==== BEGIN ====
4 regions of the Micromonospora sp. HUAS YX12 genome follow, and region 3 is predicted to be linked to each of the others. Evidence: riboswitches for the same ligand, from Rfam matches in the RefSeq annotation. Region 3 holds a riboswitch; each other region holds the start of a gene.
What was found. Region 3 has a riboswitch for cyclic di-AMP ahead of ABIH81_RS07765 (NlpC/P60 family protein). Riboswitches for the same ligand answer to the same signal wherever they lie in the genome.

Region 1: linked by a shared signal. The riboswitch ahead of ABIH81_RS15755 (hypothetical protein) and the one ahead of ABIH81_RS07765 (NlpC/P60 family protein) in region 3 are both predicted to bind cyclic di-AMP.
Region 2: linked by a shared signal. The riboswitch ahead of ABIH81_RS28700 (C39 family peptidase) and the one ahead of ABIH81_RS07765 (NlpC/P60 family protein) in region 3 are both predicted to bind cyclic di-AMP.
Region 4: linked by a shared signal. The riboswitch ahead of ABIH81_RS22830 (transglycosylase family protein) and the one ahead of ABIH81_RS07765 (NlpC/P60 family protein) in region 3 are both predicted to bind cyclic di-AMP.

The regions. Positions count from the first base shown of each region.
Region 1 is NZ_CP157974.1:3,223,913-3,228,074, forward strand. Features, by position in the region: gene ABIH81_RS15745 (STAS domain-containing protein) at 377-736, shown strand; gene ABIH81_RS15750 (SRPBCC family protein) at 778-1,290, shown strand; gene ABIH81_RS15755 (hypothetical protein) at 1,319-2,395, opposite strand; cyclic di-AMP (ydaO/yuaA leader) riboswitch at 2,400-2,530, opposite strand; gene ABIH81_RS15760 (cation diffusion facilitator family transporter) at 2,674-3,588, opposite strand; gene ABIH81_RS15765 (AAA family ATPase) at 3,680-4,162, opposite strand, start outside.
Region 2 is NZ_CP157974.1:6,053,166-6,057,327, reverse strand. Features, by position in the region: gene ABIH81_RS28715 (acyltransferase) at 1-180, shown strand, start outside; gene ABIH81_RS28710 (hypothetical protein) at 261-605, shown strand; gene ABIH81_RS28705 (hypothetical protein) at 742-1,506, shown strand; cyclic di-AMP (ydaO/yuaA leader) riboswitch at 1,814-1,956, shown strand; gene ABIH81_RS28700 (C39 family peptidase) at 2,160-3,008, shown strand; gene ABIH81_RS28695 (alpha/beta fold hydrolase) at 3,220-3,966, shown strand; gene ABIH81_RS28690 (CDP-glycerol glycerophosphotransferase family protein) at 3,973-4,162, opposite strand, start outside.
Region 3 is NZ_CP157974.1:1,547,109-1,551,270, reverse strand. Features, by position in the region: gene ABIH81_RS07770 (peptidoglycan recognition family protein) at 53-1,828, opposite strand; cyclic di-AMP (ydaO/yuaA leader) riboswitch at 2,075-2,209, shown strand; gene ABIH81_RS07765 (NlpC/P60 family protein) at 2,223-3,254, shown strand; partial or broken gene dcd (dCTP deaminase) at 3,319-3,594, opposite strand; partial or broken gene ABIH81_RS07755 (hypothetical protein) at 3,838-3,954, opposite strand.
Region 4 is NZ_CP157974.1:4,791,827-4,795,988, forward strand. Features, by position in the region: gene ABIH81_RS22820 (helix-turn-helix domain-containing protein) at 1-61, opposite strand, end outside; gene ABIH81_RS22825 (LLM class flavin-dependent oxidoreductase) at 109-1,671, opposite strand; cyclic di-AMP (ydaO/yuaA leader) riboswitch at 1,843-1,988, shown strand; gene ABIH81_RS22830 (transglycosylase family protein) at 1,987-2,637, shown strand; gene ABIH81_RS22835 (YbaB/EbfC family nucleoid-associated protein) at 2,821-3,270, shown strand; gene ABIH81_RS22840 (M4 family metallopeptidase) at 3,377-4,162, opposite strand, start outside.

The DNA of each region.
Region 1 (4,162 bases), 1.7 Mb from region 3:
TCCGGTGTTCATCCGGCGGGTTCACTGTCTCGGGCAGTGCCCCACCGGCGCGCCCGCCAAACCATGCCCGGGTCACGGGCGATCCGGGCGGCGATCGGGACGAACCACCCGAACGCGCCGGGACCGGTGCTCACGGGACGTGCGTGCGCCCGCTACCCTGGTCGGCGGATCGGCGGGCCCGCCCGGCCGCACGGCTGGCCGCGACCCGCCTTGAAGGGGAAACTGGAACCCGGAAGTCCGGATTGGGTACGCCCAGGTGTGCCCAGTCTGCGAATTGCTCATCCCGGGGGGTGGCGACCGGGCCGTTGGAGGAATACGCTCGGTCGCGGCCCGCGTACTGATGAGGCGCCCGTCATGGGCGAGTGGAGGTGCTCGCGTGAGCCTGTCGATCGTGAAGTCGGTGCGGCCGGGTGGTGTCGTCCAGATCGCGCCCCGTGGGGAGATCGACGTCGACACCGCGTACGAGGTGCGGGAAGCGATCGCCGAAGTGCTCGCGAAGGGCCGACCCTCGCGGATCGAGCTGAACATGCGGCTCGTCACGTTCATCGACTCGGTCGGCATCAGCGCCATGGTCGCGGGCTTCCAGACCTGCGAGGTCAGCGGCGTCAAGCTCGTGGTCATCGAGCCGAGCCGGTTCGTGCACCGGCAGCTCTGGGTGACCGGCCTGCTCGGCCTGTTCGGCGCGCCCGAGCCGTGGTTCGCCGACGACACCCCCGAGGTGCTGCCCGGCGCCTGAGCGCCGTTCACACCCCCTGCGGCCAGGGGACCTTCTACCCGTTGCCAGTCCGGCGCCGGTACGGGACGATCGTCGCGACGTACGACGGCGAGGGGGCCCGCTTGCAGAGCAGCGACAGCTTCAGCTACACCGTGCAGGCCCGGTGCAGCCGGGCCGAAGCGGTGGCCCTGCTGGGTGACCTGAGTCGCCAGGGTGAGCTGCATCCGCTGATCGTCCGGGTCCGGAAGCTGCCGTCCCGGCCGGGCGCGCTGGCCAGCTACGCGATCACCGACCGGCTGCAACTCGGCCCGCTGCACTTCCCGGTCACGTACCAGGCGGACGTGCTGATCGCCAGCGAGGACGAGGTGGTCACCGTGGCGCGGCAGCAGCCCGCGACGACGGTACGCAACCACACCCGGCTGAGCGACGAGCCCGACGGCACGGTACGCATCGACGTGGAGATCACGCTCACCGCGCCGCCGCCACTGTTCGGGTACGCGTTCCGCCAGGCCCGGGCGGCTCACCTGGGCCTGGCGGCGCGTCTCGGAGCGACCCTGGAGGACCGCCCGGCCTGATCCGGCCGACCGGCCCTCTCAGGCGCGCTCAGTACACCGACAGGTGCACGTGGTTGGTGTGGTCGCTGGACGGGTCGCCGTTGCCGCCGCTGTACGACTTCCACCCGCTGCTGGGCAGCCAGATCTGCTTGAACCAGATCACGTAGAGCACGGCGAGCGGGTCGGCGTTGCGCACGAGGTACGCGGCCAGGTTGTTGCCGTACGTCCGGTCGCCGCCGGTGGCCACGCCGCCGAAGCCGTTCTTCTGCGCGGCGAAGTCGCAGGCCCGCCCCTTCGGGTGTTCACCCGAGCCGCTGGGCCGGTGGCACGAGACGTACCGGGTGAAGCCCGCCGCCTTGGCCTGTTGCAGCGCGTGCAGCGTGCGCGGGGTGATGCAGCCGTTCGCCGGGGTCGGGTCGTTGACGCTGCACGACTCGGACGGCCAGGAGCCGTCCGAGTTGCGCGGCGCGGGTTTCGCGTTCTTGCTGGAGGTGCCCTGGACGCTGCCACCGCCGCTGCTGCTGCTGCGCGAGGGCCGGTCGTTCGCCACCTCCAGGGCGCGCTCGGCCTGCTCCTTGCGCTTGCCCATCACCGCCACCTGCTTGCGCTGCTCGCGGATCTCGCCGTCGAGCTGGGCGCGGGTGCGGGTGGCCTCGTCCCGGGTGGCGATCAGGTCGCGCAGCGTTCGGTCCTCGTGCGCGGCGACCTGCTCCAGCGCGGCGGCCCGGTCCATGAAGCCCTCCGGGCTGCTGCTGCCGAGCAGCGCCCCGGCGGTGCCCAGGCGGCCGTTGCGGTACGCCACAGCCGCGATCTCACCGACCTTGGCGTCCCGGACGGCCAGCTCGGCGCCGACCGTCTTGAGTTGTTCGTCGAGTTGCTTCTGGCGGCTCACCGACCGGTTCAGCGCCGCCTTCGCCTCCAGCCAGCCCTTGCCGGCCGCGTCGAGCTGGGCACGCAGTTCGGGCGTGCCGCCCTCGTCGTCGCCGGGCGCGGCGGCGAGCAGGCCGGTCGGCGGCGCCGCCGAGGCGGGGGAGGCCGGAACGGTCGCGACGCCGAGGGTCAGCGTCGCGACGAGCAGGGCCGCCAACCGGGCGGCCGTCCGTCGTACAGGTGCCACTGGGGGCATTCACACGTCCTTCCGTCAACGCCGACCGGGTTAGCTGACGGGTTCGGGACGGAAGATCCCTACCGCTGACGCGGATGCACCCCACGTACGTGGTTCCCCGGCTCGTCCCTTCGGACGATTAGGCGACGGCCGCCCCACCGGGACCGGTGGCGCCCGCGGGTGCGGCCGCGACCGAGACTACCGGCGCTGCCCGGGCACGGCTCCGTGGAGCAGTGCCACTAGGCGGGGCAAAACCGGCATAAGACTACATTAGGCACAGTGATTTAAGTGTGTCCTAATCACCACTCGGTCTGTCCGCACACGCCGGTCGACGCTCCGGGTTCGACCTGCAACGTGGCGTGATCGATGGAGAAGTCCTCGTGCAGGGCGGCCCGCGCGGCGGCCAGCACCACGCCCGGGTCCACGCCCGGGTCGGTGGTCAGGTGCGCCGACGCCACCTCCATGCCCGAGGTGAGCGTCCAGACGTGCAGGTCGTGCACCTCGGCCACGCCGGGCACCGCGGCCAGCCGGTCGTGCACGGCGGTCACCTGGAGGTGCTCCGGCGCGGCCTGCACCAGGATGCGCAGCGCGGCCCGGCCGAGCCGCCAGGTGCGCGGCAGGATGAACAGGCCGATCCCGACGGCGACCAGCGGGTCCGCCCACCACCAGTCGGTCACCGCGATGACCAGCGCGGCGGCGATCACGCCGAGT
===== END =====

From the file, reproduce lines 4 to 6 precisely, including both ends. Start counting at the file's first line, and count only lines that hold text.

Region 2: linked by a shared signal. The riboswitch ahead of ABIH81_RS28700 (C39 family peptidase) and the one ahead of ABIH81_RS07765 (NlpC/P60 family protein) in region 3 are both predicted to bind cyclic di-AMP.
Region 4: linked by a shared signal. The riboswitch ahead of ABIH81_RS22830 (transglycosylase family protein) and the one ahead of ABIH81_RS07765 (NlpC/P60 family protein) in region 3 are both predicted to bind cyclic di-AMP.

The regions. Positions count from the first base shown of each region.